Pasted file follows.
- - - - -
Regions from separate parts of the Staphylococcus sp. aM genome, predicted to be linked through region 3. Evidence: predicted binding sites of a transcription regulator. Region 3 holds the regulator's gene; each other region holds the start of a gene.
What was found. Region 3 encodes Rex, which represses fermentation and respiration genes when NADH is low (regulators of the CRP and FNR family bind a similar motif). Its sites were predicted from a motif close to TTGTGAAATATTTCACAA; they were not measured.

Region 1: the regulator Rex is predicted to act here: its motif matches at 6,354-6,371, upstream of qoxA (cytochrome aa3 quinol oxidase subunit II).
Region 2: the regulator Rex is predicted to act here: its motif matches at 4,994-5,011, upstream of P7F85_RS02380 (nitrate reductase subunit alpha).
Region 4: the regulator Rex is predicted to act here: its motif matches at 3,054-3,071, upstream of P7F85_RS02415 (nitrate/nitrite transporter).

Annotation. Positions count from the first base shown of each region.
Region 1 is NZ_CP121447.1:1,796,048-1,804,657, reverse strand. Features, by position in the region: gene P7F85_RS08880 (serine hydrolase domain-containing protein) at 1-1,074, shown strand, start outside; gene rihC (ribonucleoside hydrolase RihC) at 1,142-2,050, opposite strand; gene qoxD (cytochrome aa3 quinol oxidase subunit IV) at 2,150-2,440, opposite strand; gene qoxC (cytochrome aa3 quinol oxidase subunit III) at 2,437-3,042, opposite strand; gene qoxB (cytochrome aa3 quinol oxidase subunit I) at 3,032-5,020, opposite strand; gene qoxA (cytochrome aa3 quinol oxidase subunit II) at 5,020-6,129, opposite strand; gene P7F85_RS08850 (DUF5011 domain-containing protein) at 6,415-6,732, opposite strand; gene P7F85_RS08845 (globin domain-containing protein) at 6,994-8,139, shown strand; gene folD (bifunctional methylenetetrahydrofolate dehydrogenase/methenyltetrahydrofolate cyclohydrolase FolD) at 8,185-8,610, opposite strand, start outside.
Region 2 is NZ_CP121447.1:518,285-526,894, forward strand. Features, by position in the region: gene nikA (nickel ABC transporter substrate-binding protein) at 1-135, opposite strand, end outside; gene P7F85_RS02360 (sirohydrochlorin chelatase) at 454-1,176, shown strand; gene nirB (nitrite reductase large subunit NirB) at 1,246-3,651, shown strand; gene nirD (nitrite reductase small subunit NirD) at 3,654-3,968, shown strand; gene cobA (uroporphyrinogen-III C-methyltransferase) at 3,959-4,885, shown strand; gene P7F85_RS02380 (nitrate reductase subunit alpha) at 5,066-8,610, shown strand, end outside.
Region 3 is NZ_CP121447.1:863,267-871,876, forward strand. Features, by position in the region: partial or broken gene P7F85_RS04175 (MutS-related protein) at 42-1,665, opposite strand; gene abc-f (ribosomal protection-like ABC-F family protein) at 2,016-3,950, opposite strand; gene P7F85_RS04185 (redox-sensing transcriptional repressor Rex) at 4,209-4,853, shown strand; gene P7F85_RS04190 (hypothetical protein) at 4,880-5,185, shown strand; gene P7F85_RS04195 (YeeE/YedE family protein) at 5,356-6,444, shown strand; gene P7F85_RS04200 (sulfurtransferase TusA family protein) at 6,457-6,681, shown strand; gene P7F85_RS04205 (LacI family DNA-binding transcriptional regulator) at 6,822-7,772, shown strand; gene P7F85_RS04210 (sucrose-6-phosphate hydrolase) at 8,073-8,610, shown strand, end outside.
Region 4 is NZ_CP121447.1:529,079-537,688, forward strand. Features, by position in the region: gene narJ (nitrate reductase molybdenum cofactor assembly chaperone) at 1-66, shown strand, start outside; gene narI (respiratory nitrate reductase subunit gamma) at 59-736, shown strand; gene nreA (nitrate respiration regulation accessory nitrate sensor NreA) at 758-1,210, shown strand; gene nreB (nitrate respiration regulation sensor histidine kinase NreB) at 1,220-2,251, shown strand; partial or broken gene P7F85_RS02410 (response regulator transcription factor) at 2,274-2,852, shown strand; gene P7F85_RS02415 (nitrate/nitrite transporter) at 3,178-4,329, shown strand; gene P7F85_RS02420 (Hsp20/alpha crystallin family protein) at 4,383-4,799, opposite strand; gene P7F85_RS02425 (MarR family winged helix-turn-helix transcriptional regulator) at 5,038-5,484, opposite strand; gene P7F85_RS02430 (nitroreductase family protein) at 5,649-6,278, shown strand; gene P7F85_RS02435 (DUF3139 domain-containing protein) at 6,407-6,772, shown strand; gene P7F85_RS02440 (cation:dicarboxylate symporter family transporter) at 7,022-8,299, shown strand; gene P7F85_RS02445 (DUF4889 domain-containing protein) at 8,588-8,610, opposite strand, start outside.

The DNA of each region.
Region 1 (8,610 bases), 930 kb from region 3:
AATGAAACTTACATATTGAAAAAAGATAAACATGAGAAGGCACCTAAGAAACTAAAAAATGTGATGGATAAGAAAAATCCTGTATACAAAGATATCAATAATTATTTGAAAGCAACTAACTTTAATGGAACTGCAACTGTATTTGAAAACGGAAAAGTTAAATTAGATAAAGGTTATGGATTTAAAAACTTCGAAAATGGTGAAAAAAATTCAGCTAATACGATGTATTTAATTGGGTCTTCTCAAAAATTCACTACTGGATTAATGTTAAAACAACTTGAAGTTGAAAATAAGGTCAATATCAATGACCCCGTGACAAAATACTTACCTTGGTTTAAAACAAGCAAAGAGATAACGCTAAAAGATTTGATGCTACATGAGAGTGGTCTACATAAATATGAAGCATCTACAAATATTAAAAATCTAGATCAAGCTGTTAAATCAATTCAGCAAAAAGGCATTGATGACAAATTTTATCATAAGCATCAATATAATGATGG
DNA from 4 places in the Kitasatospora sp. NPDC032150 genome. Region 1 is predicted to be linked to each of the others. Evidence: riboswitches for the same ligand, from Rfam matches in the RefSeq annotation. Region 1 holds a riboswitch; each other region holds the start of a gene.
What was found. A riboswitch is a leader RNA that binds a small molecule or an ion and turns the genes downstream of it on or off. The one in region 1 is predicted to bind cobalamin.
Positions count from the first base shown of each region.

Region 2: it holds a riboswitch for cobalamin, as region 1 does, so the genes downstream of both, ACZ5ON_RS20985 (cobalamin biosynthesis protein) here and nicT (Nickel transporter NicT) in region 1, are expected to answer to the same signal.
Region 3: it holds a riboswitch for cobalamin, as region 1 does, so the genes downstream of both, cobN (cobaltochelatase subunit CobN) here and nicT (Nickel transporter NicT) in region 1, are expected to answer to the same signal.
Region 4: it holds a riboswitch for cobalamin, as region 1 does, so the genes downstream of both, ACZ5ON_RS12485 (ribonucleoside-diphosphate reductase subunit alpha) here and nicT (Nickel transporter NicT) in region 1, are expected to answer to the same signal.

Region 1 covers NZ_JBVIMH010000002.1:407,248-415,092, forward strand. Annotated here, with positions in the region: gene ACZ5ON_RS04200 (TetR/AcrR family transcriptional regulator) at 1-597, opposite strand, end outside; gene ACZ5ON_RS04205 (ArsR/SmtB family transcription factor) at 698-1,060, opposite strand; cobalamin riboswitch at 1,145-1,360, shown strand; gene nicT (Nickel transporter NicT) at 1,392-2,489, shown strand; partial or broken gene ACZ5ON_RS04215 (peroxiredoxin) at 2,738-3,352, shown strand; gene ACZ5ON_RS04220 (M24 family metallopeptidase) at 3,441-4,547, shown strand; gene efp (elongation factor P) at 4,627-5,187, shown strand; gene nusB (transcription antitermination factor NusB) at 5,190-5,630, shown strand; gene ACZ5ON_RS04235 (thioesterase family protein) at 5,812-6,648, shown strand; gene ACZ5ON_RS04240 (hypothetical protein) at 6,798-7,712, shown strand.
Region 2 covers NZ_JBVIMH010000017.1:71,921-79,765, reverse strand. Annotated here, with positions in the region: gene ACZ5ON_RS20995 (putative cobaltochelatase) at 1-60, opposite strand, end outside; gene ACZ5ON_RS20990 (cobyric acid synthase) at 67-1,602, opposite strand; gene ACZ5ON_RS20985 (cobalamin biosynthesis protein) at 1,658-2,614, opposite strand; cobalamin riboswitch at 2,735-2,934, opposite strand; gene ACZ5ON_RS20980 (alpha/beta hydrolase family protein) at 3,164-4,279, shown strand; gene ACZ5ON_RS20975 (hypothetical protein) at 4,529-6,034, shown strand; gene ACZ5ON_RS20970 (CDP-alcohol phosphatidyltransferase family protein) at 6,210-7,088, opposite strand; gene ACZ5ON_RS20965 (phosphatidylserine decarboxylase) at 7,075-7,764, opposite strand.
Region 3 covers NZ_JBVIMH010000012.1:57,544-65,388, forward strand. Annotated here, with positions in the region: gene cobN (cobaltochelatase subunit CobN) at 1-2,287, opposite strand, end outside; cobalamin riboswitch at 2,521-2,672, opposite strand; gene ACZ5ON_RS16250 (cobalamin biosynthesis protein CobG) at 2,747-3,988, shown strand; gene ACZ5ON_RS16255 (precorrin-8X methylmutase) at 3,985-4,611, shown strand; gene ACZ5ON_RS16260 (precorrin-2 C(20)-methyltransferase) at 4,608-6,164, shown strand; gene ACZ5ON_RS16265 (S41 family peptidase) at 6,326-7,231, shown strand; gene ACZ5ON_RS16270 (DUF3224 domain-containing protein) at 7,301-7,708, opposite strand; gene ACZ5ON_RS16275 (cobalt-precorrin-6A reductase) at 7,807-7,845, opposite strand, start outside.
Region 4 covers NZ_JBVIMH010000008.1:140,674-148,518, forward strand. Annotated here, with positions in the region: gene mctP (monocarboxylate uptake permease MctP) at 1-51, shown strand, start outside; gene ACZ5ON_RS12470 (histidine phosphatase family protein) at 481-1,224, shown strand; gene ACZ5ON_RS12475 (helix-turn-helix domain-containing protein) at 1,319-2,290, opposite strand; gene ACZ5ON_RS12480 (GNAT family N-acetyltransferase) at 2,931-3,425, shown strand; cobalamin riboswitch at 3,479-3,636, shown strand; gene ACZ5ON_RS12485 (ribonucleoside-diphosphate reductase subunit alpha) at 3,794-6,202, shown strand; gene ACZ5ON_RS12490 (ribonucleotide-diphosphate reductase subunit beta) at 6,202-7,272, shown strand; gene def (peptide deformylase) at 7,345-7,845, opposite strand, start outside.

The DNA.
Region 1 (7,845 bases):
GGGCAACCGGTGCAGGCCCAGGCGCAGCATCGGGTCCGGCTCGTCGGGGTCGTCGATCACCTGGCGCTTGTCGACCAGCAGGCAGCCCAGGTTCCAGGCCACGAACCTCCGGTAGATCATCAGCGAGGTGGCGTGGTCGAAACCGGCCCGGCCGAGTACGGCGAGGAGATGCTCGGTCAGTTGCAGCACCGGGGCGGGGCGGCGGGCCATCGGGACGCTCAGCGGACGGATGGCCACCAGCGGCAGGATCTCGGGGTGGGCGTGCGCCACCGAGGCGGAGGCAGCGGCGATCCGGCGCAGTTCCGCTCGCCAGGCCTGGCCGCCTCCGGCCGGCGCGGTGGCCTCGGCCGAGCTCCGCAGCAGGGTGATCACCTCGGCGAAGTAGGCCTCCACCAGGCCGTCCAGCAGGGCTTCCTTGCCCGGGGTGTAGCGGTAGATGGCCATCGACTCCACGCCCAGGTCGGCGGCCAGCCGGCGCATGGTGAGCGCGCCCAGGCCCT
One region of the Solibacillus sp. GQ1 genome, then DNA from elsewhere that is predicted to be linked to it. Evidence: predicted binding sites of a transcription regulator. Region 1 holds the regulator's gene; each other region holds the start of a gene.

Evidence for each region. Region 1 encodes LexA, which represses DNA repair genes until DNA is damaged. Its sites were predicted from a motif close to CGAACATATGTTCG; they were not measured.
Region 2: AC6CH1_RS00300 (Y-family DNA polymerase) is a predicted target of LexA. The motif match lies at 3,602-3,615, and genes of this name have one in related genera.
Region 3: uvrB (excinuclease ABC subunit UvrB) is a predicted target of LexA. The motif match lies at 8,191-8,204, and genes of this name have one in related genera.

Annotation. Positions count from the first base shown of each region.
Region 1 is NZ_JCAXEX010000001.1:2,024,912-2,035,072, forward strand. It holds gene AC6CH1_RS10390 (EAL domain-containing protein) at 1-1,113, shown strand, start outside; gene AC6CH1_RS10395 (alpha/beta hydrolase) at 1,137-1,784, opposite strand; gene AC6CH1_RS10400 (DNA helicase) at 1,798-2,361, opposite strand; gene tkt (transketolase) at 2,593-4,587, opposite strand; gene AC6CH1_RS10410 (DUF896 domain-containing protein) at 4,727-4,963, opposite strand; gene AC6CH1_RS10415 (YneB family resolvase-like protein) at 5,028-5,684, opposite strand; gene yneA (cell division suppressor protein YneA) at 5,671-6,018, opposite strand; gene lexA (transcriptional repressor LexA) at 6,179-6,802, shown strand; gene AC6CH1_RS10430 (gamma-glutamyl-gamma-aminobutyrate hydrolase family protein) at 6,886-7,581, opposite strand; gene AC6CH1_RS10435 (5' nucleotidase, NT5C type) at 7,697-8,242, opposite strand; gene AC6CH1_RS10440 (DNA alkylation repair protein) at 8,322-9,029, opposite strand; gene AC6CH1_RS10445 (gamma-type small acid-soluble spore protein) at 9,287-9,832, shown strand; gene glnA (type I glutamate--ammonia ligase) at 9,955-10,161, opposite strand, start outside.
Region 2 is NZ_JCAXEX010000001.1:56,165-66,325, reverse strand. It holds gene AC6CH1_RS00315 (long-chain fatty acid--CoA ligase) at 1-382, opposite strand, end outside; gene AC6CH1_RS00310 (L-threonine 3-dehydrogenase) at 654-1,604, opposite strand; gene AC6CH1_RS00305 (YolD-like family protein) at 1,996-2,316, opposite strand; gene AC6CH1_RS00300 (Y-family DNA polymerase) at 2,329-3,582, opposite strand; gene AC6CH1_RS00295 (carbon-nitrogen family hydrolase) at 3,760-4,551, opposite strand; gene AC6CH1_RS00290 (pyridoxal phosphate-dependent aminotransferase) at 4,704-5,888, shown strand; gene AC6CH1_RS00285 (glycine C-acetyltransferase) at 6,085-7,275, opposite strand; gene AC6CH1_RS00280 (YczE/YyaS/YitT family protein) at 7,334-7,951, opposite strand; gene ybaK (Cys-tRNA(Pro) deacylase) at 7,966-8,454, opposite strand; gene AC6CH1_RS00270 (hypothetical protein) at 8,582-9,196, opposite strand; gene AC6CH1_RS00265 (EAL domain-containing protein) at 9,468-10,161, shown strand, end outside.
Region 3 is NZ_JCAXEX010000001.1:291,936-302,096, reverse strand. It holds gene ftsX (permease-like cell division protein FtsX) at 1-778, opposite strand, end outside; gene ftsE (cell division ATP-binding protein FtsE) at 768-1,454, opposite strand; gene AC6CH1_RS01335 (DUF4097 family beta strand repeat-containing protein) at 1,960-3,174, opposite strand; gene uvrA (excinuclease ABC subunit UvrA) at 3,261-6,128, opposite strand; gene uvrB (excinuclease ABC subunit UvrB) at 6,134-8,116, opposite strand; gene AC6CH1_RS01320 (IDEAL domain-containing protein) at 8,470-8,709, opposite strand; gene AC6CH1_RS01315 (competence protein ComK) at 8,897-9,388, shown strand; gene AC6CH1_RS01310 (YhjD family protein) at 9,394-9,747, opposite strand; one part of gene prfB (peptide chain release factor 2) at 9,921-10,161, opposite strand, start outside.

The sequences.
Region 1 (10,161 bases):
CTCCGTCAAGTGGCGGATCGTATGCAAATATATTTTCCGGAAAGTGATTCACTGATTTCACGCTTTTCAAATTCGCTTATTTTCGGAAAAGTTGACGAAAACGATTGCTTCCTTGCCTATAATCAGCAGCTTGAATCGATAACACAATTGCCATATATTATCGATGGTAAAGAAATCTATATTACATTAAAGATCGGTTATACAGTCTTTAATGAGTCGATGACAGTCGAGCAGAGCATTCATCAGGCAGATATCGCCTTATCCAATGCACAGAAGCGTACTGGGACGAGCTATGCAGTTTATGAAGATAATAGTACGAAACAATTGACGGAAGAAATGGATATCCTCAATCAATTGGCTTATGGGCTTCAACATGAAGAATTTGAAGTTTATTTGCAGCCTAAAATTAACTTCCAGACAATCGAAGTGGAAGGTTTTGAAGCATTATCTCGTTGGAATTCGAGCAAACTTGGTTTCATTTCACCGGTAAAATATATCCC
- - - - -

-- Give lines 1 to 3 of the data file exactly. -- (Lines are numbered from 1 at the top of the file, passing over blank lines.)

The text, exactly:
Regions from separate parts of the Staphylococcus sp. aM genome, predicted to be linked through region 3. Evidence: predicted binding sites of a transcription regulator. Region 3 holds the regulator's gene; each other region holds the start of a gene.
What was found. Region 3 encodes Rex, which represses fermentation and respiration genes when NADH is low (regulators of the CRP and FNR family bind a similar motif). Its sites were predicted from a motif close to TTGTGAAATATTTCACAA; they were not measured.

Region 1: the regulator Rex is predicted to act here: its motif matches at 6,354-6,371, upstream of qoxA (cytochrome aa3 quinol oxidase subunit II).